So, you want to start a vineyard?
\DES MOINES – The Iowa Wine Growers Association held its 2009 annual conference last month in Des Moines, which included essential information for those interested in starting a vineyard.
Randall Vos, viticulture instructor at Des Moines Area Community College presented “Introduction to Grape Production,” and stressed the point that much research should be done before starting a vineyard.
Vos strongly encouraged producers to read all of the information they can find including Midwest Grape Production Guide, Midwest Commercial Small Fruit and Grape Spray Guide, and visiting the Michigan State grape Web site and looking into DMACC and Iowa State University’s viticulture program information.
He also advised to “not rush into any decision and start small.” Vos said that not all Iowa soil types are ideal for grape production.
“Don’t assume your land is the best place for a vineyard,” said Vos. He added it is crucial to get one’s soil tested and that drainage is a very viable part for vine growth.
Before he said to talk to a county Farm Services Agency office to get permission before grapes can be grown legally. “Chance are,” Vos said, “your land will have to be taken out of the federal program in order to grow grapes.”
Then he said to take soil samples, test the drainage and tile if needed. Whatever the soil samples say, it may be required the pH gets adjusted which sometimes, Vos said may take a year or two to adjust.
There are many Web sites that are good tools and should be used as a guide to helping one to decide where to start a vineyard. One site is the Iowa Soil and Land Use Soil Interpretations: Vineyard Suitability, as well as the Web Soil Survey.
Other issues that may come into play for choosing a location for a vineyard is topography, as choosing a location by elevation is also a good idea and to make sure to know one’s hardiness zone when planting begins.
Vos said it is important to consider one’s location, to plant cultivars adapted to your region and to talk or contract with wineries to see what types of grapes they are interested in purchasing and in what quantities.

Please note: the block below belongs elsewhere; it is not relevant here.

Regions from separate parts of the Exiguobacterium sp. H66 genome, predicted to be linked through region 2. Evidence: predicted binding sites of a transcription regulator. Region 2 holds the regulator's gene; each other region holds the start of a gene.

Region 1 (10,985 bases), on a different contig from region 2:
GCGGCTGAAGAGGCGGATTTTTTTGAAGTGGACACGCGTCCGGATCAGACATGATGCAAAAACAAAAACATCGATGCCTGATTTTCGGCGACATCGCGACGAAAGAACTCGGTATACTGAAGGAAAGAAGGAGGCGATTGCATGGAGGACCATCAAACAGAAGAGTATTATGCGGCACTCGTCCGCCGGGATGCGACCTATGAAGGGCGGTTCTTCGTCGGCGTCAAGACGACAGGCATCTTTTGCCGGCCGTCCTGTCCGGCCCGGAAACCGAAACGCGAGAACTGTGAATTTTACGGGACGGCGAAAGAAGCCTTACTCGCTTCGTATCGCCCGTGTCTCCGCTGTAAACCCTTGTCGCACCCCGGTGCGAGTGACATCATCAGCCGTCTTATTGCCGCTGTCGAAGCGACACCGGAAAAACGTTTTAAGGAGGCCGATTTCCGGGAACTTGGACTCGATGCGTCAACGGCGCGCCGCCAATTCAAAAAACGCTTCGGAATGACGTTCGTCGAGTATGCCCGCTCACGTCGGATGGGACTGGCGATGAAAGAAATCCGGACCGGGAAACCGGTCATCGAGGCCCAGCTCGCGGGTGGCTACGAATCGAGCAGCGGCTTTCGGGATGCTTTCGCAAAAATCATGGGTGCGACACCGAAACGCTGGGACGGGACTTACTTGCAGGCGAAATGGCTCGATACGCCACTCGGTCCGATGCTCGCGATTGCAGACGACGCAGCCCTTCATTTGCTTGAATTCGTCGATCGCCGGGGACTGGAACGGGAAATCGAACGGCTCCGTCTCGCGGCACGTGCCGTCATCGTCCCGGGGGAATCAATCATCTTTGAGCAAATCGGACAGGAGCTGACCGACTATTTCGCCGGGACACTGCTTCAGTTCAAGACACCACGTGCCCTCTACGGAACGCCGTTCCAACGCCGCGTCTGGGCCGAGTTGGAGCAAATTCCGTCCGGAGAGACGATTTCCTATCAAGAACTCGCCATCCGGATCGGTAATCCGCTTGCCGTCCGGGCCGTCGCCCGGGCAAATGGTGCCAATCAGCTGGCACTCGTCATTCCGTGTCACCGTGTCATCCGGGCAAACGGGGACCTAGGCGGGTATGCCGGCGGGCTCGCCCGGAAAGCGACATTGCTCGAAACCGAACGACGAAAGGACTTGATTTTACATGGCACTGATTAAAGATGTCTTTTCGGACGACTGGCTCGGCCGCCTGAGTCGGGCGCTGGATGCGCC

“Grow what you can sell and consider what it is you can sell,” he said. “Find out what and how much the wineries will purchase.”
Vos said selling grapes to home wine makers is also an option, but to keep in mind there is a limited market for them.
Some of the commonly planted red grapes include De Chaunac, Frontenac, GR-7, Marechal Foch and Marquette while some of the commonly planted whites include Brianna, Edelweiss, Esprit, Frontenac Gris and La Crescent.
The chances for 2, 4-D drift causing damage to one’s vineyard is a large possibility and Vos said to be aware of that and to work with neighbors.
“2, 4-D drift is a big reality in the state as many are reliant on it for crop production,” said Vos. “Work with your neighbors, make a plan and be realistic. Be cautious and don’t be antagonistic. Explain when your sensitive times should be for them to avoid spraying.”
The three trellising systems for vines Vos discussed included the high wire cordon, mid wire cordon or the vertical shoot position and the Geneva Double Curtain.
The high wire cordon is the method most commonly used in Iowa.
“It’s the least expensive and best for the cultivars grown in Iowa,” said Vos.
This system he said is ideal for trailing and intermediate cultivars and for medium to high vines. The fruit with this method also grows up high for good exposure.
Some of the disadvantages of the method is the canopy can become too dense if not correctly positioned and wind can be known to break shoots.
The biggest investment in any system, Vos said are the posts.
“Being frugal can cost you more money. Don’t be stingy with posts,” said Vos.
When selecting posts, Vos advised to make sure they have enough preservative for underground use for wooden and be careful that if using metal posts to make sure they’re strong enough to not bend under pressure of the heavy vines.
Weeds, pests, diseases
Pests can be detrimental to any vineyard, with weeds being the number one concern in a young vineyard.
Vos said to use a pre-emergence and post-emergence herbicide and to be aware of the label as some herbicides are only labeled for non-bearing vineyards and some are labeled only for mature vineyards.
The Midwest Commercial Small Fruit and Grape Spray Guide 2009 is a great resource for those concerns, he added.
Like other crops, there are major diseases to be aware of such as anthracnose, black rot and downy mildew.
Down mildew, he said, was a problem last year due to excessive rains. Other diseases to be aware of include sour rot and crown gall.
Crown Gall is very easily spread and is one’s grapes are infected with sour rot they may need to be harvested earlier to avoid the vinegar taste and smell the grapes will acquire.
In closing, Vos said that although a vineyard can be profitable after many years, there is a lot of time involved in caring for a vineyard.
Contact Kriss Nelson by e-mail at firstname.lastname@example.org.
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